Time running out on KCC Bookstore book buyback

PUHI — Kaua‘i Community College will celebrate its spring commencement exercises Friday at KCC Performing Arts Center, marking the end of another school year at the Puhi campus.

Noel Mock, manager of the KCC Bookstore, finds himself in a reverse role — paying out instead of collecting money for books.

Students who are wrapping up their semesters can take advantage of the bookstore’s buyback program, which will run until Friday.

“We basically are buying for several sources,” Mock said. “First, we buy for our programs. We also buy for the University of Hawai‘i Neighbor Island campuses and finally, we buy for wholesalers.”

As a rule of thumb, Mock said the price for the buybacks are half of the retail price of the book which should be in good condition.

Some of the exceptions are badly-soiled or dirty books, books which are falling apart, water-damaged books, workbooks with written answers and old editions.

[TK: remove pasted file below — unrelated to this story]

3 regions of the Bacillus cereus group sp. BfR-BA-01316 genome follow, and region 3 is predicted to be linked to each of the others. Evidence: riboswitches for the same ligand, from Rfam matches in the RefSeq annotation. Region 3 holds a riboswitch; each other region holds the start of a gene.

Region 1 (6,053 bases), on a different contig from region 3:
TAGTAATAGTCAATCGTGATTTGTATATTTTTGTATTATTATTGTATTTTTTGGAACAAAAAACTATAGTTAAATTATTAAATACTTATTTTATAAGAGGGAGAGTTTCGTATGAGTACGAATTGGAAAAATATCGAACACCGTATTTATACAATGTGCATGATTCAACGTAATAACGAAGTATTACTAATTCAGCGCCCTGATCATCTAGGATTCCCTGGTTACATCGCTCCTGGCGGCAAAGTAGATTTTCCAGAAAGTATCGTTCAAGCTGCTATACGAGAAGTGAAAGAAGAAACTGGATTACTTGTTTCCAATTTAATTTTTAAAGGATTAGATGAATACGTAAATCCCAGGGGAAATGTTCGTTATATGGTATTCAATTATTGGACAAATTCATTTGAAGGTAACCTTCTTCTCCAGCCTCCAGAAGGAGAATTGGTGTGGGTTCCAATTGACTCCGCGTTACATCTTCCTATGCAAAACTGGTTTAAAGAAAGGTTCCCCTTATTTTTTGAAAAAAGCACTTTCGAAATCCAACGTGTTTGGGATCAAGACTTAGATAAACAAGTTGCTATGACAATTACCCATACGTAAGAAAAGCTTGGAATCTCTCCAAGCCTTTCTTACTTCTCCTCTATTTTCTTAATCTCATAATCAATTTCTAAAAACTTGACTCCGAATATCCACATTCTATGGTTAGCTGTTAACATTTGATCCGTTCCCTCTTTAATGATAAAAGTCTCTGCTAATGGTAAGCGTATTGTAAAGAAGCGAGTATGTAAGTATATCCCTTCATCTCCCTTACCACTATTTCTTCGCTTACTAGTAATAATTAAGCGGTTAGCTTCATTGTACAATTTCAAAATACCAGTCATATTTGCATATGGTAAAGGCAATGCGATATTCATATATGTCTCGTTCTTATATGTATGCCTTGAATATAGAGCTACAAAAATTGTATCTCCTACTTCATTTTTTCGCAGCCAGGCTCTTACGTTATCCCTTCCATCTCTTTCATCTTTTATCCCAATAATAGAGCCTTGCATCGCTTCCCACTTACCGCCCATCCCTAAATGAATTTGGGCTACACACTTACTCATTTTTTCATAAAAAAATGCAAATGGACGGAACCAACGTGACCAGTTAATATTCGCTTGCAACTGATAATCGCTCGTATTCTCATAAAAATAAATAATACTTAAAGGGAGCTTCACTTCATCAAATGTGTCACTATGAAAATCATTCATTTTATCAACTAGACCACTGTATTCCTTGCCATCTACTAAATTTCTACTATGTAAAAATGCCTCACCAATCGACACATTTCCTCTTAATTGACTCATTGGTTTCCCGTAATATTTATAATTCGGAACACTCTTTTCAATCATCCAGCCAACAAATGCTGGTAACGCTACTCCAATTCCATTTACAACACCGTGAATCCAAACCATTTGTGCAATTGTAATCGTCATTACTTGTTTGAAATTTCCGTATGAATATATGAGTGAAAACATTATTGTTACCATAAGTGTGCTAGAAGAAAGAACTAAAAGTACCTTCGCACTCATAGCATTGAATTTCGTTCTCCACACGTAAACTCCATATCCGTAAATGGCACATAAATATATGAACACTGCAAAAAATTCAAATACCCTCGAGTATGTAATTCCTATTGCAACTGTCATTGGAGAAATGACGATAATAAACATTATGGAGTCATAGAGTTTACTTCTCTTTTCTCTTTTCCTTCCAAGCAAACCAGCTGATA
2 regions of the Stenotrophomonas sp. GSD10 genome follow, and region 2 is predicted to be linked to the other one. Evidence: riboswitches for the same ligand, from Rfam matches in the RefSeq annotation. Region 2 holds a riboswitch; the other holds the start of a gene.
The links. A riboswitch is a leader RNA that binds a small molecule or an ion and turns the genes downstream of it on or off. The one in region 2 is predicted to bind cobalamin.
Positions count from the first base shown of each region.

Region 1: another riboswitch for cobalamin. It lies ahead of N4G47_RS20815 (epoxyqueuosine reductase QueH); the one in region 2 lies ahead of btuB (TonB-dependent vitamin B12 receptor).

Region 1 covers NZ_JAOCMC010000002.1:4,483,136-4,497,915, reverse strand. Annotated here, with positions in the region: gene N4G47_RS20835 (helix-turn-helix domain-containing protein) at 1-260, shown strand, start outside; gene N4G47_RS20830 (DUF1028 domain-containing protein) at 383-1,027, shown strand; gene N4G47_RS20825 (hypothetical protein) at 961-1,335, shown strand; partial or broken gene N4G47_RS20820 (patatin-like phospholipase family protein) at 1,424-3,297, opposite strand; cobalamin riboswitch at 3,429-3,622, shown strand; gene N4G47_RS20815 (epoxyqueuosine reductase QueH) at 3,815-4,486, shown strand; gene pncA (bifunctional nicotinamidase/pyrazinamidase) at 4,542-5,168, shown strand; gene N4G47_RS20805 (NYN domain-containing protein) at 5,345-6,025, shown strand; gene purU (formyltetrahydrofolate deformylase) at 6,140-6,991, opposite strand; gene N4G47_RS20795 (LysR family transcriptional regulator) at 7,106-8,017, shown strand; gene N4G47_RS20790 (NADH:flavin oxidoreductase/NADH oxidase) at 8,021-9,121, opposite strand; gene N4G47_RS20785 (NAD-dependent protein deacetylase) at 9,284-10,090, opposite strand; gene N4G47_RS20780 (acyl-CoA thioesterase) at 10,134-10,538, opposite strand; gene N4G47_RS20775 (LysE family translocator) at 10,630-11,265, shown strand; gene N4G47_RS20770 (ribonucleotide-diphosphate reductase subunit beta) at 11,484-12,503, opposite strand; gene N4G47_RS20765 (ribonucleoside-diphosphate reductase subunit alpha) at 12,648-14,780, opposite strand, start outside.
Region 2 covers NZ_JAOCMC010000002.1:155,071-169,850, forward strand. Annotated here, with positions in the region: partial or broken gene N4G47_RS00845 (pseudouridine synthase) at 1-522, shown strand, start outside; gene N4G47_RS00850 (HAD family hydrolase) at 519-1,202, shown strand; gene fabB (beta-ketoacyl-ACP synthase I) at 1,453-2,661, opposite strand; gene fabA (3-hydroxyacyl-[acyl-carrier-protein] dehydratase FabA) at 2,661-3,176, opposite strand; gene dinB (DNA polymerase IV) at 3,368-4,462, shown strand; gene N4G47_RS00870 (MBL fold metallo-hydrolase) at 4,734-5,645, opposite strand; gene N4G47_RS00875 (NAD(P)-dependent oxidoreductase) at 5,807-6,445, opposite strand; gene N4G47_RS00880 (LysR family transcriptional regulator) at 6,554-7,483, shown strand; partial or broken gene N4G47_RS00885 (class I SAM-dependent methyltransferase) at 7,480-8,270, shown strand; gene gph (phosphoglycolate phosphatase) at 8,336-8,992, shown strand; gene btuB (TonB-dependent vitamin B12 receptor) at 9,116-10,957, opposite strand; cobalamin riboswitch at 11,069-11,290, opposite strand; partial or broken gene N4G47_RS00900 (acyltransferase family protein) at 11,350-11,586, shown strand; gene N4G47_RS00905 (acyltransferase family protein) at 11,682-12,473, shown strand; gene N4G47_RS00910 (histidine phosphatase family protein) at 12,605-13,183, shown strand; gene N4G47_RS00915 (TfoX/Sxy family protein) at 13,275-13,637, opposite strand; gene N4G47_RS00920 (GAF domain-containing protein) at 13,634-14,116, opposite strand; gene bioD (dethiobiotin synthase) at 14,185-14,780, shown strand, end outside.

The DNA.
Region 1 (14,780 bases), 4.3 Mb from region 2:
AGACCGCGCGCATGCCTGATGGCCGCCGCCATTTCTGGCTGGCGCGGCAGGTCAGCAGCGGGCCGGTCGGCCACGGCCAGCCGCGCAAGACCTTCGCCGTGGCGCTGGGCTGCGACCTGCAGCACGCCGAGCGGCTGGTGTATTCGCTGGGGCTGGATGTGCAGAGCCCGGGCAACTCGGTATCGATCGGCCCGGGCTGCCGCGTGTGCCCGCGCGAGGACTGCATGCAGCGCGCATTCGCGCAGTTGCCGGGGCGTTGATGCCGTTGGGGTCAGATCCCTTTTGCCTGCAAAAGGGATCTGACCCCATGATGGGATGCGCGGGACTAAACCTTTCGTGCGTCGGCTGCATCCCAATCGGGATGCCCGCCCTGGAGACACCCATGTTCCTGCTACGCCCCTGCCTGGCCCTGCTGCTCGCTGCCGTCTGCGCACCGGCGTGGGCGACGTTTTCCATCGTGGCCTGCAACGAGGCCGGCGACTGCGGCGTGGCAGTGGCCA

The bottom line is, students bring in the books and the bookstore staff will inspect the copies to ensure it’s in good condition and nothing is missing before paying out.

“This way, students can at least get back part of what they paid out at the start of the semester,” Mock said. “Right now, every little bit helps.”

Mock said KCC Bookstore is also offering several other promotions, including an opportunity to win an iPad and campus bucks which can be used for future book purchases.

Once received, the books go through a more thorough inspection by book store staff who make the necessary cosmetic touch ups to make the book saleable.

Books which do not meet the needs of the KCC Bookstore are packed and shipped off to either another campus bookstore or to the wholesaler, Mock said.

As a final resort, books which do not fit any of the criteria are directed to a recycling bin where they are recycled into new books, Mock said.

“The biggest problem with the buyback, though, is the cost of shipping,” he said. “If the books are for our use, it works in our favor, but for everything else, the cost of shipping is the most expensive part.”

Call 245-8273 for more information.


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